by Antoaneta Bezlova A sense of anger over the Belgrade bombing is still acutely felt here, and the tough line taken by Chinese leaders on the plane crash is a reflection of their determination not to repeat the experience of 1999. The U.S. bombing of the Chinese embassy in Belgrade was felt very much as a loss of face here and then-president Bill Clinton had to apologize in person

Japan Faces Dilemma If U.S.-China Crisis Escalates

by Suvendrini Kakuchi Simmering tension between the United States and China over the collision of an American spy plane and a Chinese fighter jet is turning out to be a diplomatic nightmare for Japan

Mohawks Vow To Help Protesters Get To Canada

by Darryl Leroux In solidarity with the hundreds of groups all over the Americas protesting the FTAA, the Mohawks of Akwesasne (adjacent to Cornwall, Ontario) have pledged to open the Three Nations Bridge Crossing between New York State and Ontario on April 19th, to allow safe passage into Canada for U.S. activists making their way to Quebec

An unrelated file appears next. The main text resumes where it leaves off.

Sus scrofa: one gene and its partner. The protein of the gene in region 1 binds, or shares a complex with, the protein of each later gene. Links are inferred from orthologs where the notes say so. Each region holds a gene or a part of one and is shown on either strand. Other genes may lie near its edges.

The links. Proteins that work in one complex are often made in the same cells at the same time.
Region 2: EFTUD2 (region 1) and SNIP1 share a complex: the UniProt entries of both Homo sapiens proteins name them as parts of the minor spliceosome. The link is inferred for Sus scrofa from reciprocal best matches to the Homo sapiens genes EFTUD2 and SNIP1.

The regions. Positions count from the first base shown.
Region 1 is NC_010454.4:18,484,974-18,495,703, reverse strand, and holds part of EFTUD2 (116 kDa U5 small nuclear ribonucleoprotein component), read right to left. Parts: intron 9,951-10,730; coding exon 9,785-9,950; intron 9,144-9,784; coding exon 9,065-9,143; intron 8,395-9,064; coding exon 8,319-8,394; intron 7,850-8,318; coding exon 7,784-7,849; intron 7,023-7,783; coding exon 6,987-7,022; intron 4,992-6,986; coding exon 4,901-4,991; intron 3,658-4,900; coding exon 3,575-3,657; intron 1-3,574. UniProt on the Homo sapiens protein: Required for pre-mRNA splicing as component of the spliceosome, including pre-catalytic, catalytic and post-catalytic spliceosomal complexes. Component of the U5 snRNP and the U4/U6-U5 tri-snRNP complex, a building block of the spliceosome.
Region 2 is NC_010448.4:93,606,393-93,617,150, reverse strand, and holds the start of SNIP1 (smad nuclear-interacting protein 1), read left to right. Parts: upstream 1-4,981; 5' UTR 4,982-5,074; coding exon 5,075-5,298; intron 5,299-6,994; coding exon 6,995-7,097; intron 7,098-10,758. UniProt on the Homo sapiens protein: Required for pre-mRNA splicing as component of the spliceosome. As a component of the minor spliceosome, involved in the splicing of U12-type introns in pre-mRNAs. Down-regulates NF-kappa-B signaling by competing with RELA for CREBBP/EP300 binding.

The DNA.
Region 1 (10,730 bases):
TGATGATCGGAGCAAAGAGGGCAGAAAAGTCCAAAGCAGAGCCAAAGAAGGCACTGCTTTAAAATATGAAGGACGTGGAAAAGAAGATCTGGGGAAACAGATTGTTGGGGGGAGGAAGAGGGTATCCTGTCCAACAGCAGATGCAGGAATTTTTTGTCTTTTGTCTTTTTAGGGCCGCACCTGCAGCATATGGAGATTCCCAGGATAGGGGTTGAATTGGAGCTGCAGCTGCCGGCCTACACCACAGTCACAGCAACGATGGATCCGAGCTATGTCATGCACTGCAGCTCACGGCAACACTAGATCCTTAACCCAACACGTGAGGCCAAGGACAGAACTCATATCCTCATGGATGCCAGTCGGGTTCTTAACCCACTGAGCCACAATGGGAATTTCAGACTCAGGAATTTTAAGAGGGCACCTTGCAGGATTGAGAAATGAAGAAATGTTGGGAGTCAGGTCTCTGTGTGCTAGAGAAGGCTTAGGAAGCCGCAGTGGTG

Sudan Waging Genocide To Help Oil Companies, Groups Say

by Katy Salmon Across the oil-rich areas of Sudan, government troops are terrorizing, raping, killing and displacing thousands of ordinary people to facilitate the extraction of the country's "black gold," rights groups say

Milosevic Stuns Yugoslavia With Money Claim

by Vesna Peric Zimonjic In the appeal, printed in all Serbian newspapers, Milosevic made a startling claim that the money he has been accused of stealing was not used for private gain, but to finance Serb nationalist armies in Croatia and Bosnia. Milosevic said he financed the purchase "of weapons, ammunition and other needs" for the Bosnian Serb and Croatian Serb armies. "These expenses could not, as a state secret, be accounted for in the state budget," he said. It was the first time that Milosevic broke his silence on the collapse of the former Yugoslav federation in the 1990s. More than 200,000 people were killed and three million driven from their homes in those wars

Bush Anti-Environmental Extremism Spurs Panic

by Jim Lobe The environmental community has been stunned by the onslaught of bad news coming out of the administration. "We knew it was not going to be a great administration for us, but we didn't think it would be quite this bad either," said one lobbyist who suggested that Bush's early steps suggested a policy worse than that of former president Ronald Reagan

Bush Budget Leaves Kids Behind